First post. Whoooo! Yeah, let’s go! Unh!
Okay, so we all know this little thing here called the tertiary function. We all know which particular tertiary function we have. We know what it feels like, how it works, how we use it, and how we can oh-so-unknowingly grasp at the tertiary function like no other type (except our only other middle-two-function-doppelganger with a cuckolded-dominant-function) can.
And, we can be so tempted by the tertiary function and all that it promises - on the surface, at least. Indeed, it is the function we have that we feel is lacking, but aren’t so utterly powerless in compensating for.
It is evident to both Blake and I that the denotation of “tertiary” is really quite a poor misnomer. It suggests a hierarchical strength of the functions, when in reality things are rarely ever so stratified. I remember first learning about my own auxiliary and tertiary functions, immediately thinking to myself, “this theory must be flawed, for I feel that my tertiary is stronger than my auxiliary!” (But perhaps, this was because I was in a dominant-tertiary loop, ohoho).
But, after stumbling upon Blake’s site, it was heartening to discover someone else who had recognized the same phenomenon and was able to verbalize it when in my case, everything was still swirling around in an incubatory space that is the subconscious of my psyche.
So, with the set ordering of the functions shot down, how might we put a finger on what the tertiary function actually entails? How does it contrast with the auxiliary?
When attempting to grasp the tertiary function, how might we understand it? Does it work in parallel with the auxiliary function? Can it be completely disabled? Or is it continually working in the background, unbeknownst to us?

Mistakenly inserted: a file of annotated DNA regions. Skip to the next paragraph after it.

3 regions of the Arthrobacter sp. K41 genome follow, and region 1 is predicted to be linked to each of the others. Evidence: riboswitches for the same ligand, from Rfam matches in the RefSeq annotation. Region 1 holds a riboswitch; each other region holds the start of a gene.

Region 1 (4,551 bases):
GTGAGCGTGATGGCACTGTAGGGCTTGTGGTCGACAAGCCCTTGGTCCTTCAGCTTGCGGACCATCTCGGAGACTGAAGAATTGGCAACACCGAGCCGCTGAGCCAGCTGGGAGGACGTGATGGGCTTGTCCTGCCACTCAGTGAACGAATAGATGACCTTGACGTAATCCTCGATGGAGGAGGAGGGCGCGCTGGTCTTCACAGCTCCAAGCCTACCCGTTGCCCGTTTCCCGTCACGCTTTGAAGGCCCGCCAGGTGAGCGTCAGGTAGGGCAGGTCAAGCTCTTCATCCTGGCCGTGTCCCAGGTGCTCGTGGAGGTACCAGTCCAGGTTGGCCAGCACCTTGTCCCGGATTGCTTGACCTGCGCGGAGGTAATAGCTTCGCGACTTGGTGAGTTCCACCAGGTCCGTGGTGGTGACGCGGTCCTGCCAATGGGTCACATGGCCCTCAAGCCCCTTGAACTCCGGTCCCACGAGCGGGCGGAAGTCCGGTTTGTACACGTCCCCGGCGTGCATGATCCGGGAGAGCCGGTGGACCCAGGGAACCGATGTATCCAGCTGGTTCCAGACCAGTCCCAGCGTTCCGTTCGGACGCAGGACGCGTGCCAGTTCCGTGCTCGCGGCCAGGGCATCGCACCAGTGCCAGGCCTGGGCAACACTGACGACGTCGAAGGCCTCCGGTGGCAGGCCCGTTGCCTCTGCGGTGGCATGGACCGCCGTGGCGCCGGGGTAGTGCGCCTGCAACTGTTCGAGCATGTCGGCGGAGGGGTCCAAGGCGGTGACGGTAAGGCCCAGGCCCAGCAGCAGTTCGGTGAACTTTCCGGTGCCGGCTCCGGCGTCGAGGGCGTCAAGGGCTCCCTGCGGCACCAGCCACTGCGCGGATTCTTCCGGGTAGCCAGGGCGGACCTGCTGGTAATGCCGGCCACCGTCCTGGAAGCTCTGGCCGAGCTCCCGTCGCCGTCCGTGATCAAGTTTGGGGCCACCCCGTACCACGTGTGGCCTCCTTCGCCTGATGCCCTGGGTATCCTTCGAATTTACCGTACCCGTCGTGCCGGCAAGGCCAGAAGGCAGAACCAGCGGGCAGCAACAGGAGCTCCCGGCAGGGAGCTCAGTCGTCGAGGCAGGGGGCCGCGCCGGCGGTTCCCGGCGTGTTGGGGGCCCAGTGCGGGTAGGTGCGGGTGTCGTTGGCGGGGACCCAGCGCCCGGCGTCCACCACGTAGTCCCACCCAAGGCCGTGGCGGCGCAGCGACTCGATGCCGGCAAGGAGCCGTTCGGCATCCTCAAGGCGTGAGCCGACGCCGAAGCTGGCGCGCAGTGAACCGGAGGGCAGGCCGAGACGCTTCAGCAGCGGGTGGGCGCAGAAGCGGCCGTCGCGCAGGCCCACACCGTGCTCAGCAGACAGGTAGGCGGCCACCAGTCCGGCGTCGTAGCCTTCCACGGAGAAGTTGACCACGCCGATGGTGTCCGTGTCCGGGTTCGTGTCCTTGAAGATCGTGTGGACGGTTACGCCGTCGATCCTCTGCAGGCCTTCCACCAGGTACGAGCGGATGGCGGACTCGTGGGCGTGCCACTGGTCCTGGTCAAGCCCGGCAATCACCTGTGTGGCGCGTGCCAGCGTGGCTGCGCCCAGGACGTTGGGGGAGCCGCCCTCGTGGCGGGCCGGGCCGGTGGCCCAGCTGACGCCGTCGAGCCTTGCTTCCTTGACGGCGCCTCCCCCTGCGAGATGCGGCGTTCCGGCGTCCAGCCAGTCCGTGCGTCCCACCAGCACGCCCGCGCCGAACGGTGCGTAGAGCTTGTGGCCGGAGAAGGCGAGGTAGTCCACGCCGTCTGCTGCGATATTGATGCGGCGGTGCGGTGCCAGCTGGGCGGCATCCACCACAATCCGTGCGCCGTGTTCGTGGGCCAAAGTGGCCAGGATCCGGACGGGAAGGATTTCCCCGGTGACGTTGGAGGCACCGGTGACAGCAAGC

I suppose the classic analogy would be to a computer. But since I’m not very fond of computerized thinking, how about we formulate another one? To try to convey the sense of what my mind’s eye sees (so cliche, I know), I imagine a comparison between the act of eating and the act of drinking. Both serve to support bodily functions and continued homeostasis. But it would be foolish to say that eating supersedes drinking in strength, or that drinking supersedes eating in importance. These statements imply that both belong to the same spectrum, and as such can be judged by the same metric of strength, or importance.
No. Nein. Nay. Nuh-uh. No sirree. Nope. Negatory.
Wrong mode of thinking.
So, brethren and sistren, we must be able to pin down a definition for the tertiary and auxiliary functions. But not definition in the strictly Ti sense. Because that would get us nowhere. But Ti can stay around and help us here and there, adding a little clarity to the main dish, and perhaps topping it off with a flambé of logical refinement. Asymptotic limits and purely descriptive tautologies of logic, y’all. Perhaps “picture” would be a better word than “definition.” Sure, let’s go with that.
Have at it, humanoids.